The stabilization of crude oil prices above $50 per barrel (bbl) for West Texas Intermediate, increasing capital spending by exploration & production (E&P) companies and rising rig counts have meaningfully improved the pricing and profit outlook for the oilfield services industry. Oil service companies that provide drilling equipment, completions technology, specialized labor and other services should be direct beneficiaries of a more than 85% increase in U.S. rig counts from their 2016 trough (Exhibit 1). Oilfield service companies have endured negative profit margins through the downturn as they subsidized E&P customers’ returns with price concessions (Exhibit 2). However, as activity increases, service margins should begin to normalize as these companies claim their fair share of the economic rent of oil and gas production.
Exhibit 1: U.S. Oil Rig Count
The prolific Permian basin is driving much of the increase in activity, benefiting companies with exposure to the region. Available assets are close to sold out and E&Ps are asking service providers to unstack idle equipment which is causing upward pressure on pricing of services. Pricing for pressure pumping is up as much as 30% from recent lows while prices for land rigs, drilling fluids and most other services are also rising. Down the supply chain, the service companies themselves are seeing inflation in sand, trucking and labor. There is a lag before service providers can pass on this inflation to their customers. As a result, we expect incremental results for oil service stocks in the first half of 2017 to be weaker than in the second half.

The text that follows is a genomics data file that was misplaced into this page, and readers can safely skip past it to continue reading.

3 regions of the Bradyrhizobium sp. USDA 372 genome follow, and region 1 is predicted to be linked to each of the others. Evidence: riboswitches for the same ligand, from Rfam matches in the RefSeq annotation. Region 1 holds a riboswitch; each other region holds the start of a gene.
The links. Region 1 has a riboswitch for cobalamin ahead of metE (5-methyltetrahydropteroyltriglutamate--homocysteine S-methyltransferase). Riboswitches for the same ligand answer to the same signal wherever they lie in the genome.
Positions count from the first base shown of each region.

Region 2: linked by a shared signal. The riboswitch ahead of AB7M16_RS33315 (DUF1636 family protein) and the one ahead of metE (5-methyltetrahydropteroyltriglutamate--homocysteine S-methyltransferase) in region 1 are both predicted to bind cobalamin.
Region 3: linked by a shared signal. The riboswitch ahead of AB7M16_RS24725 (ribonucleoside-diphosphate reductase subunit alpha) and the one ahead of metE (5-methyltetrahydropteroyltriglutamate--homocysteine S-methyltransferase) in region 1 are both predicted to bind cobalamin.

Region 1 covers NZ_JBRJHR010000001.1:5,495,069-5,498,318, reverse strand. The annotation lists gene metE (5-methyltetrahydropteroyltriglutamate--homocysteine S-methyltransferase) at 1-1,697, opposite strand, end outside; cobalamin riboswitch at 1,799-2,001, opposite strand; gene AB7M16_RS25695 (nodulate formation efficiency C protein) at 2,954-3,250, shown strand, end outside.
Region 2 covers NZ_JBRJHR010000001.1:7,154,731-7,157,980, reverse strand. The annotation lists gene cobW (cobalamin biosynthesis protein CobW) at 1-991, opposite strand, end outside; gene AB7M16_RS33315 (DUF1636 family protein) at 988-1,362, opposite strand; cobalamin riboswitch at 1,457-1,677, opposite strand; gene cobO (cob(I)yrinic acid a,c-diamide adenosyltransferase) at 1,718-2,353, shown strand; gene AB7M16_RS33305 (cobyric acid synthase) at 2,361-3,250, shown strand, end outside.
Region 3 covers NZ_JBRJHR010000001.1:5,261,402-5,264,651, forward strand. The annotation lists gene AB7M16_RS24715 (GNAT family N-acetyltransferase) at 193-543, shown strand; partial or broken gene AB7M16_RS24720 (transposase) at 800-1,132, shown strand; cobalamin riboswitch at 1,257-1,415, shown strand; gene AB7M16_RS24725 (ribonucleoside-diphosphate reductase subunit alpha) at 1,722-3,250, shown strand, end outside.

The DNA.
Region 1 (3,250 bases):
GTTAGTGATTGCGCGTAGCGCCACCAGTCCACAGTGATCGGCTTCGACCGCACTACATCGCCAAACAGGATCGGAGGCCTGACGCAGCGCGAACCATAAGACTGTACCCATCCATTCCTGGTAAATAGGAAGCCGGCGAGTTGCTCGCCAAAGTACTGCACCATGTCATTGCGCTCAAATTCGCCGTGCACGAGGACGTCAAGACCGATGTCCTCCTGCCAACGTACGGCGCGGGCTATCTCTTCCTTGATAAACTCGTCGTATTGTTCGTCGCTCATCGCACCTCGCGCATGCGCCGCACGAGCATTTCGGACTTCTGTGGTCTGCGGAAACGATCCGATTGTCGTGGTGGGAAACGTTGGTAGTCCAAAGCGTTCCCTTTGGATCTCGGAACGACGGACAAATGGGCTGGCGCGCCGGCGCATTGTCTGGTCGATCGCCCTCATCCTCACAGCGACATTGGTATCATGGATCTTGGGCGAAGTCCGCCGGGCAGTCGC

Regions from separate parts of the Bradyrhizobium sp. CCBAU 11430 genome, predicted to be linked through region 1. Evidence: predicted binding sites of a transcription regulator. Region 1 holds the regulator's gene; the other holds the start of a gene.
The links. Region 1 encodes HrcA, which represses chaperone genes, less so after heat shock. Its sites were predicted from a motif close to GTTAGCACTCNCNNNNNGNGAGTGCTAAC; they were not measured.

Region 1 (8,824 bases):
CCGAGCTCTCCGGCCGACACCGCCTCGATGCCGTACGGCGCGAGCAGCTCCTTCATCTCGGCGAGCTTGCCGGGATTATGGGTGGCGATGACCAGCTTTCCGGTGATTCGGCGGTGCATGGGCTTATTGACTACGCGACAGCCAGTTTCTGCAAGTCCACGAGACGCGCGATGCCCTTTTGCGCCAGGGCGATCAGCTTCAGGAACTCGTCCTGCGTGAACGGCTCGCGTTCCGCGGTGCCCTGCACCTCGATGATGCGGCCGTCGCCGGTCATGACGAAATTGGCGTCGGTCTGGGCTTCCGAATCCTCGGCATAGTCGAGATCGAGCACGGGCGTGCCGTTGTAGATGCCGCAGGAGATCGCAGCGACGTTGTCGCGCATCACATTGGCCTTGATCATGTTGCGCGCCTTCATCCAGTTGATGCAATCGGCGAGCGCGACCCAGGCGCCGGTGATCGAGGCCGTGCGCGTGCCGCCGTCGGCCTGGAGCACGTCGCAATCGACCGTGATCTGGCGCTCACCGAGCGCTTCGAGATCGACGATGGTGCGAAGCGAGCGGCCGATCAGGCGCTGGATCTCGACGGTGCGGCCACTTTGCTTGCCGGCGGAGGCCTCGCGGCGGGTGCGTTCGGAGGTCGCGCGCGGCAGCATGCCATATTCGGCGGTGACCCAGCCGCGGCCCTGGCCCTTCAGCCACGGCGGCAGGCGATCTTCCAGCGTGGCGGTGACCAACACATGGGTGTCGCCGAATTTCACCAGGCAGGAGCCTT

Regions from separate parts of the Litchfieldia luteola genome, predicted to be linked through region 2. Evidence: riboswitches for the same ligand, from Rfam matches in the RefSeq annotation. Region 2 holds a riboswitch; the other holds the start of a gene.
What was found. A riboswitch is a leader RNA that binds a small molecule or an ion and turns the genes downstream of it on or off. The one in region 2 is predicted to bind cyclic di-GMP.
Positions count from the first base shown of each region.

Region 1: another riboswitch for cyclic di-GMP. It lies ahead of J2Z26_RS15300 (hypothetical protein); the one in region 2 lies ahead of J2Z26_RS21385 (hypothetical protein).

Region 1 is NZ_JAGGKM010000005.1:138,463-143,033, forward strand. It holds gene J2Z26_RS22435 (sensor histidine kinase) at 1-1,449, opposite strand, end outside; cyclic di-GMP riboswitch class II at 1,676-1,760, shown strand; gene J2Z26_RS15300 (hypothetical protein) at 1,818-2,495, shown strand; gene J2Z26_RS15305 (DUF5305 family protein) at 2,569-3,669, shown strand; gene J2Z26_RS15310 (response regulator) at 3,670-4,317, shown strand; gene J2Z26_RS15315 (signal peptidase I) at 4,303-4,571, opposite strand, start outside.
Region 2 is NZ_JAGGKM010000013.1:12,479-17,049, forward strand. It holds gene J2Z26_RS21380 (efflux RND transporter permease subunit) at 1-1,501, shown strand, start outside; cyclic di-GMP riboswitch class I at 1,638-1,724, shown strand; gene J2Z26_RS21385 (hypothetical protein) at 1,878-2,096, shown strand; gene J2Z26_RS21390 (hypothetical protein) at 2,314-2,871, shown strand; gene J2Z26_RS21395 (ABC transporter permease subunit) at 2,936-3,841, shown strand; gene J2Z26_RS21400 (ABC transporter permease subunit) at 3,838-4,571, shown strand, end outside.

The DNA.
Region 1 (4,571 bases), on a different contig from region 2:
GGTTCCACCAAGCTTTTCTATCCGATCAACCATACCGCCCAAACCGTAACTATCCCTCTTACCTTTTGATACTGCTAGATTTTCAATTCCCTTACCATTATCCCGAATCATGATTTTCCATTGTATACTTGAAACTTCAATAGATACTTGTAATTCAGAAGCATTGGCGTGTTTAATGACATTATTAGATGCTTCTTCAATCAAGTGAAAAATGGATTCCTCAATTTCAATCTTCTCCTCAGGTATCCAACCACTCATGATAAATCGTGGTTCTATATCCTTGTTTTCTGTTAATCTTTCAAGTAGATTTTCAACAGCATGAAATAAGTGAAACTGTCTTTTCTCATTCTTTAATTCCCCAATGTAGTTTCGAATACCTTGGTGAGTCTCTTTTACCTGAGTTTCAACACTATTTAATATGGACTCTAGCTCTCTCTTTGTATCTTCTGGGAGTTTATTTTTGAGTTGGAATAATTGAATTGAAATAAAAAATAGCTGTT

Exhibit 2: North America Oil Service Margins Average
U.S.-focused service companies should benefit first as shorter-cycle U.S. activity leads the rebound, as we are seeing, while longer-cycle international activity is likely to lag. However, we do think that over time, international E&P spending will rise as well.
We would note that for these trends to continue, oil prices will need to rise beyond the $50-$55/bbl levels. At current oil prices, E&P cash flow will struggle to support continued increases in the rig count much above today’s level, which means that we could see a period of digestion in the industry after the recent spike in activity.